Strap on your board and let’s go!

Snowboarding isn’t a sport reserved for daredevils and skateboarders. It’s fast, it’s fun, and for anyone with a can-do attitude, it’s smooth gliding. This past winter, I found myself on the top of a bunny hill beside my 6-year-old son, snowboards strapped on to our feet, proper starting stance assumed, our instructor reminding us once again how to stop and steer ourselves. I am a klutzy sportsman at best: I tried skiing once but gave up after a tumble that left me with a broken nose. Can an old mom really learn new tricks? I wondered, looking downwards at my final destination, the bottom of the bunny hill. And then there was the question of my son. I said a silent prayer in my head, please God, no broken bones."All right now,” encouraged our instructor,"who needs a push down?”

Before I can even protest, SWOOOSH! There goes my son. He manages to get halfway down the hill and then fall—hard—but with a hearty laugh. The instructor runs to help him up to his feet, and before I can wink, he’s zooming off yet again. Yes, snowboarding is a sport that kids seem to pick up easily.

Then it’s my turn. The instructor gives me a push and … Waaaaoooooohhhhhh!!!!!! I feel like a bicycle going 100 mph with no brakes, but at the same time, I feel so light, so exhilarated. There really are new tricks to be learned after all. The first few attempts, I fall a quarter of the way down. Then I make it halfway down … and then, as if by miracle, I make it all the way down without a hitch. I’m addicted. I’m up and down the hill several times after that and each time it gets easier. Luckily, snowboarder-approved safety gear (helmets, goggles, knee and elbow pads) protect beginners from total wipe-outs.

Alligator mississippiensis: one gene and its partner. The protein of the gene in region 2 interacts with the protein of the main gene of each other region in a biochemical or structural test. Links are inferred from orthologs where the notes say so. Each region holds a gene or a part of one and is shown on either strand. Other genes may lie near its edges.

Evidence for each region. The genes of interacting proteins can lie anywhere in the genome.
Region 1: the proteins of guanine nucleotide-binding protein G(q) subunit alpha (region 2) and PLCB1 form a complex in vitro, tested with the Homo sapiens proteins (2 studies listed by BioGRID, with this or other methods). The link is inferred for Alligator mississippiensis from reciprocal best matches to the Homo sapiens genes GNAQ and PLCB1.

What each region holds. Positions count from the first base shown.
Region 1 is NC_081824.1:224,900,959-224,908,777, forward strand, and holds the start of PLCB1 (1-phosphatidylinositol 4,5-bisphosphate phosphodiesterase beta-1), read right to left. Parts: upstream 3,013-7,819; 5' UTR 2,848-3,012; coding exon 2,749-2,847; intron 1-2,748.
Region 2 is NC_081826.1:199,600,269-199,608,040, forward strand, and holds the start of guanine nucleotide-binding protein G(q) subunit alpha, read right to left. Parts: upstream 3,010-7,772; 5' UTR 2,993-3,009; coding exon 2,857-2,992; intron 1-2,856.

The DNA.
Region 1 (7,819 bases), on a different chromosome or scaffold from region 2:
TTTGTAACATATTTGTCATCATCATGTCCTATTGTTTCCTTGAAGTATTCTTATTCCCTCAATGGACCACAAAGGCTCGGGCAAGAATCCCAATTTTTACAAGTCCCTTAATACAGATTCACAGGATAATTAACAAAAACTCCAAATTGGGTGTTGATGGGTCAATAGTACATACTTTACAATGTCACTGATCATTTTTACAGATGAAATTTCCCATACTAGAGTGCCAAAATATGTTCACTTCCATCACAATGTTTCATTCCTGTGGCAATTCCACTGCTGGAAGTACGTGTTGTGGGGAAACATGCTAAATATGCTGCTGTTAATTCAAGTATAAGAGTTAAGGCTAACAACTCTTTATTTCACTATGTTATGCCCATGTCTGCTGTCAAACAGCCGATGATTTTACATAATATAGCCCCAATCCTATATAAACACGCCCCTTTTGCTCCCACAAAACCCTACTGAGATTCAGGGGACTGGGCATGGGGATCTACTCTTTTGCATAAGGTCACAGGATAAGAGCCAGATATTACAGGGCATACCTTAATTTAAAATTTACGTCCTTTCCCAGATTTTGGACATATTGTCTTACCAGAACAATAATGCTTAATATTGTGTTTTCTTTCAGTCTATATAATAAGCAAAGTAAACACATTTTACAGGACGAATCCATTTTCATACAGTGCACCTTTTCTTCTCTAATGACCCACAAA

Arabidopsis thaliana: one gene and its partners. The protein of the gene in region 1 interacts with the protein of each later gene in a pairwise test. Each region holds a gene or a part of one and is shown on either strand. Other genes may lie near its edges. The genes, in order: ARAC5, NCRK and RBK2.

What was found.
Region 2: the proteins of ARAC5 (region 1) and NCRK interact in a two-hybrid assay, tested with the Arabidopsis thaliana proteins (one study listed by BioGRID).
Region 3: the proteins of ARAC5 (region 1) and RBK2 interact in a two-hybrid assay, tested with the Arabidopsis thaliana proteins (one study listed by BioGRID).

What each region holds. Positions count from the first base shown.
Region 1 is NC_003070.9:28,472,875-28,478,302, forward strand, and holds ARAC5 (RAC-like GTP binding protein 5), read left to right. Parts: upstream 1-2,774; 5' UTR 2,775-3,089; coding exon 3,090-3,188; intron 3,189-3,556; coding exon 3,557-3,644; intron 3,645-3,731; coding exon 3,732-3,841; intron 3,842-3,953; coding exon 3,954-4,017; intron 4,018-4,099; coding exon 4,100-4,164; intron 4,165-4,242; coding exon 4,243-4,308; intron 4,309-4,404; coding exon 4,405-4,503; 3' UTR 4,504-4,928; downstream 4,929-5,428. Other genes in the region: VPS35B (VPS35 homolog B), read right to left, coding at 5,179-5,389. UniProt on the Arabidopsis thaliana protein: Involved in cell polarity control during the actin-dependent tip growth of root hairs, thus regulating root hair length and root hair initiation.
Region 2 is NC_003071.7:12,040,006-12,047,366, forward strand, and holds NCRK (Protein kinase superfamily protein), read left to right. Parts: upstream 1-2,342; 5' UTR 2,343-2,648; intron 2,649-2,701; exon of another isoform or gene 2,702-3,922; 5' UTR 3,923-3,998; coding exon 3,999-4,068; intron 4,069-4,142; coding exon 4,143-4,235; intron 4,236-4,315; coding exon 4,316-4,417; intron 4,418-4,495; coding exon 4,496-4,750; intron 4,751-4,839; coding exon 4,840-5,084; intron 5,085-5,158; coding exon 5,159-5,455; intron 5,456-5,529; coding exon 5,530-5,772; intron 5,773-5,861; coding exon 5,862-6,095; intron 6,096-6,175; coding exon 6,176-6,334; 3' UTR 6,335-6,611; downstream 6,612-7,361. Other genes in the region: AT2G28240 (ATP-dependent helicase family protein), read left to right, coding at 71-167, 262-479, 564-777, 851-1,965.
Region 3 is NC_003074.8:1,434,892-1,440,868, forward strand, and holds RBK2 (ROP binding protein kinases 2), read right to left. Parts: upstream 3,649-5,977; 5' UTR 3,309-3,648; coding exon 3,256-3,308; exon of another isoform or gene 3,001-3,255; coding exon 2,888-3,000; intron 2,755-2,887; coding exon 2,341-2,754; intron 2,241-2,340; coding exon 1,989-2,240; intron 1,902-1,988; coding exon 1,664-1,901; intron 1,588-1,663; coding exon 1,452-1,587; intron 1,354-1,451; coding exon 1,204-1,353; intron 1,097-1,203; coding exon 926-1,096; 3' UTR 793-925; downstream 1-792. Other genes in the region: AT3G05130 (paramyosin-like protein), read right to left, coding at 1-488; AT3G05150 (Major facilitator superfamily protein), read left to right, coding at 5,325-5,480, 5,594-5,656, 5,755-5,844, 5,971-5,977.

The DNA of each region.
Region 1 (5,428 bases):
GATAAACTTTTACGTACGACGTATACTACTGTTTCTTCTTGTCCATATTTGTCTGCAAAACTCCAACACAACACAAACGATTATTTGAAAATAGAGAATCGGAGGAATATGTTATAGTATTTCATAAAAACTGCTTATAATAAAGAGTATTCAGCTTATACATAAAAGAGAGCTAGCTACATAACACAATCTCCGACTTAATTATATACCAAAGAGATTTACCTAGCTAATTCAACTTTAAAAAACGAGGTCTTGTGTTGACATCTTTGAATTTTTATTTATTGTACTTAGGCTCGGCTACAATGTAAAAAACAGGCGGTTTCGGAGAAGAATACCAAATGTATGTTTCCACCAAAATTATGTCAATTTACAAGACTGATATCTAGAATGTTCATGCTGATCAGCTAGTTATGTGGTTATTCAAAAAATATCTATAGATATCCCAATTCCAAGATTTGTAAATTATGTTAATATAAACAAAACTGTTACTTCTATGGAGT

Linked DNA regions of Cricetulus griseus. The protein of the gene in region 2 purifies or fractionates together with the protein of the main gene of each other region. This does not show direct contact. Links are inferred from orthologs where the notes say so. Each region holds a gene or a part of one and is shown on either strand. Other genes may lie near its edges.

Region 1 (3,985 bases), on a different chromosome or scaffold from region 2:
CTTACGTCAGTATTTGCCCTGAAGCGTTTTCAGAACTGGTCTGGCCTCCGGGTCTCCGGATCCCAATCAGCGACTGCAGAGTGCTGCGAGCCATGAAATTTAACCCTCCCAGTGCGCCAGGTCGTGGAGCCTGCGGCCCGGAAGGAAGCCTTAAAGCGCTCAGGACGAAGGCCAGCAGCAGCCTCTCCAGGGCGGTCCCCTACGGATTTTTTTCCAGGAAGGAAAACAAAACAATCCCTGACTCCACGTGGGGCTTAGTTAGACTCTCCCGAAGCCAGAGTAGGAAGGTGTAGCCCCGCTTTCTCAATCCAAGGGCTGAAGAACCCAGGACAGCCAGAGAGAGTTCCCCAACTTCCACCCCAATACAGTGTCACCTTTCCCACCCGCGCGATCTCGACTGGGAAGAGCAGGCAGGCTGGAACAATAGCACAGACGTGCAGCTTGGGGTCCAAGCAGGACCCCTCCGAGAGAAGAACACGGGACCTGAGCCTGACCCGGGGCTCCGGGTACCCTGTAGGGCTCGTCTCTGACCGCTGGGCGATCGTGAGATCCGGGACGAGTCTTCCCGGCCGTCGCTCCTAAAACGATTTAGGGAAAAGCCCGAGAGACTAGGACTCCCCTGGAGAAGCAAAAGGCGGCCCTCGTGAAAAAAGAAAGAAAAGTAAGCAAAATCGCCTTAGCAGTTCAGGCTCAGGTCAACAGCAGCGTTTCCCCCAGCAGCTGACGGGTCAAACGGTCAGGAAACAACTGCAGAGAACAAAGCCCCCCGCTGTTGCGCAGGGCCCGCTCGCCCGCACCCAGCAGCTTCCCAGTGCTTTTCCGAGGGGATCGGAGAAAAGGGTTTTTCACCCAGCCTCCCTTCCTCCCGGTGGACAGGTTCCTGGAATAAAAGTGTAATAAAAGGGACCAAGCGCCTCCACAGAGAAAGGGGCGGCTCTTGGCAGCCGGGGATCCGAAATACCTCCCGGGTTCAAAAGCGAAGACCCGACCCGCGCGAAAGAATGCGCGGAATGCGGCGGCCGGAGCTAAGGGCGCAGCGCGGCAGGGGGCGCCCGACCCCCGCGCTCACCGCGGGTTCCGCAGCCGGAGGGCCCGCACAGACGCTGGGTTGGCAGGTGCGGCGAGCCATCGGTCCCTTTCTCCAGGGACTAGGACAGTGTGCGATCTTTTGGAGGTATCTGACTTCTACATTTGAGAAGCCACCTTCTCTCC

Inspired by skateboarding and surfing, snowboarding is one of the fastest growing sports in the world. In 1998, it became an official Winter Olympic Sport. As it rises in popularity, it’s no wonder that enthusiasm is growing in the Chicago area. Two Chicagoland stores feature snowboarding gear and boards: Shred Shop in Skokie (3801 W. Oakton St.; 847-679-3060;, and Burton, off Michigan Avenue in Chicago (56 E. Walton St.; 312-202-7900;

Several area ski parks now devote ever-expanding space to snowboarders. My son and I learned to snowboard at Four Lakes Alpine Sports in Lisle (5790 Forest View Road; 630-964-2551; Rates for three hours of instruction, including equipment rental, start at $225. Any child weighing at least 60 pounds may participate. Classes have a maximum of eight participants, guaranteeing a more comprehensive learning experience.

Raging Buffalo in Algonquin (Route 1; 847-836-RAGE; offers private snowboarding lessons starting at just $40 per hour. Equipment rental is extra. The on-site Snowboard Park contains two rope tows, half pipes, kickers, table tops, staircase and a‘magic carpet’ on the beginner hill.

While Villa Olivia in Bartlett (1401 W. Lake St.; 630-289-1000; focuses mainly on ski instruction for even the tiniest of tots (starting at age 4), snowboarding lessons are on the menu as well, starting at $12.50 per hour-long group class. Equipment rental is extra. The hills are open seven days a week; season passes are available.

For larger snow-capped slopes, visit Devil’s Head Ski Resort (S6330 Bluff Road, Merrimac, Wis.; 800-472-6670;, a full-service ski resort in South Central Wisconsin. A three-hour drive from Chicago, boarders will find a good fit among 28 gentle, long, wide and steep runs. The Burton Learn-to-Ride program is specifically designed to accelerate learning by using beginner-specific snowboards, and kids as young as 4 are invited to participate. Ninety minute lessons start at $25 (equipment rental not included). Chestnut Mountain (8700 W. Chestnut Road, Galena, 815-777-1320; also offers Burton Learn-to-Ride for $100 weekends and $50 weekdays, which includes equipment rental and a two-hour lesson.

Don’t rule out snowboarding this winter: it’s a kid- and parent-tested favorite, and an exhilarating sport for the entire family.

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